*Fantasia Barrino has confirmed that her hospitalization two weeks ago after overdosing on aspirin and a sleep aid was a deliberate attempt to commit suicide.
“I didn’t have any fight in me. I didn’t care about anything. I just wanted out,” the singer tells VH1 in a new “Behind the Music” interview, airing 9 p.m. ET/PT Tuesday, the same day her new album, “Back to Me,” is released. “At that moment, I wanted out. I wanted it to be over with – all of it, all of that [expletive].”
She continues: “I just sat in the closet and looked at the mirror and took all the pills in the bottle. I wanted to go to sleep and just be at peace. I knew exactly what I was doing. You can’t accidentally take a whole bottle of pills.”
Barrino’s manager, Brian Dickens, recalls finding her lying on the floor in her room. “Her emotions were extremely low,” he says. “She’d been crying all day. Fantasia was just numb. Fantasia texted me, saying ‘I love you.’ I wrote back, ‘I love you more.’ Then it hit me.”
“I wrote, ‘You better not do anything or think about doing anything stupid.’ And I left it at that. About 10 minutes later, Fantasia texted me back, and she said, ‘Already did.’ I went into Fantasia’s room and saw her on the floor, and my heart just dropped.”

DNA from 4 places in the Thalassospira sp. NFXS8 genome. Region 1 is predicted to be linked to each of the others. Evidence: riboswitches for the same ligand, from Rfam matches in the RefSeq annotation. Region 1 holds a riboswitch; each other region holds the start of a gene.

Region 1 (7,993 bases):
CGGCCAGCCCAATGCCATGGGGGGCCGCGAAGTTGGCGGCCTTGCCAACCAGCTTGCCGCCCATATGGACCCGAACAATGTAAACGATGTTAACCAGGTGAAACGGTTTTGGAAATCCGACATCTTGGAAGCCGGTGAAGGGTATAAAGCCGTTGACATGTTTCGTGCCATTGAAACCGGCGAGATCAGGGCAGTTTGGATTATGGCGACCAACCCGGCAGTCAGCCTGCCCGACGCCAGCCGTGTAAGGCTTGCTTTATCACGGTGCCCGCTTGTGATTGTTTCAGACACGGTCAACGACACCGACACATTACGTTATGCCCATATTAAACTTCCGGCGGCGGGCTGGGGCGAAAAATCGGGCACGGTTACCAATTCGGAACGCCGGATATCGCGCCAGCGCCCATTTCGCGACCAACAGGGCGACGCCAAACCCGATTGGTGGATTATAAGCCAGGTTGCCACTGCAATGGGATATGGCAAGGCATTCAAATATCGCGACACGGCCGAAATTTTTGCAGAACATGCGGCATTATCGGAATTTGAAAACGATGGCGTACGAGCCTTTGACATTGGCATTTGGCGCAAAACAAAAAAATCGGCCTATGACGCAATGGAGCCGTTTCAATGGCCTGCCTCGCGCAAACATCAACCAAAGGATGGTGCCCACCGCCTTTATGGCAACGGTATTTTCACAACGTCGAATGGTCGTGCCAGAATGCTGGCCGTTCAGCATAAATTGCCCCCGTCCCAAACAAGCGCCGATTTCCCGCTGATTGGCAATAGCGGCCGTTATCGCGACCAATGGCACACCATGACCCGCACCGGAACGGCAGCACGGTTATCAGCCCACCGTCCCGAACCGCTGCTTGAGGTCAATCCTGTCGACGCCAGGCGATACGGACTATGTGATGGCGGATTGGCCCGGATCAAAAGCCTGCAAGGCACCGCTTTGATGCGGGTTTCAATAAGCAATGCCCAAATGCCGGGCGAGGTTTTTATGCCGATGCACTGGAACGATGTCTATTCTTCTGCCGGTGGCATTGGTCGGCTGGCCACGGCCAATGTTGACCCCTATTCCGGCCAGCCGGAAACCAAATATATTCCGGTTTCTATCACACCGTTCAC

Fantasia said the stress of her current life experiences became too much to bear.
“I was tired of people doing me wrong, constantly, over and over again, dealing with my family – my father, dealing with men and their [expletive] – I was tired,” she says. “My head was hurting me. I was over it.”
To complicate matters even more, Barrino is now being threatened with a lawsuit by Paula Cook, the wife of Antwaun Cook, with whom Fantasia had been having an affair.
“When I met him, he was separated … wasn’t living in his home. He didn’t want to be back with his wife – that is what I was told,” Barrino says. “I remember waking up in the hospital [and thinking], ‘It didn’t work, I’m still here in this hellhole. Still here with all this drama going on.'”
Ultimately, the singer says the saving grace was her nurse. “My nurse Melanie was a blessing into my life because she didn’t tell me what I wanted to hear,” she says. “She told me what I needed to hear. And she looked at me and said, ‘You gotta get up, and you’ve gotta get out of here, ’cause you haven’t fulfilled your destiny.'”
“I realized how people end up in the grave. Because that one moment [snaps her fingers] of just breaking or feeling like I can’t, I can’t go on, it’s too heavy. That was somewhere I don’t ever want to go again.”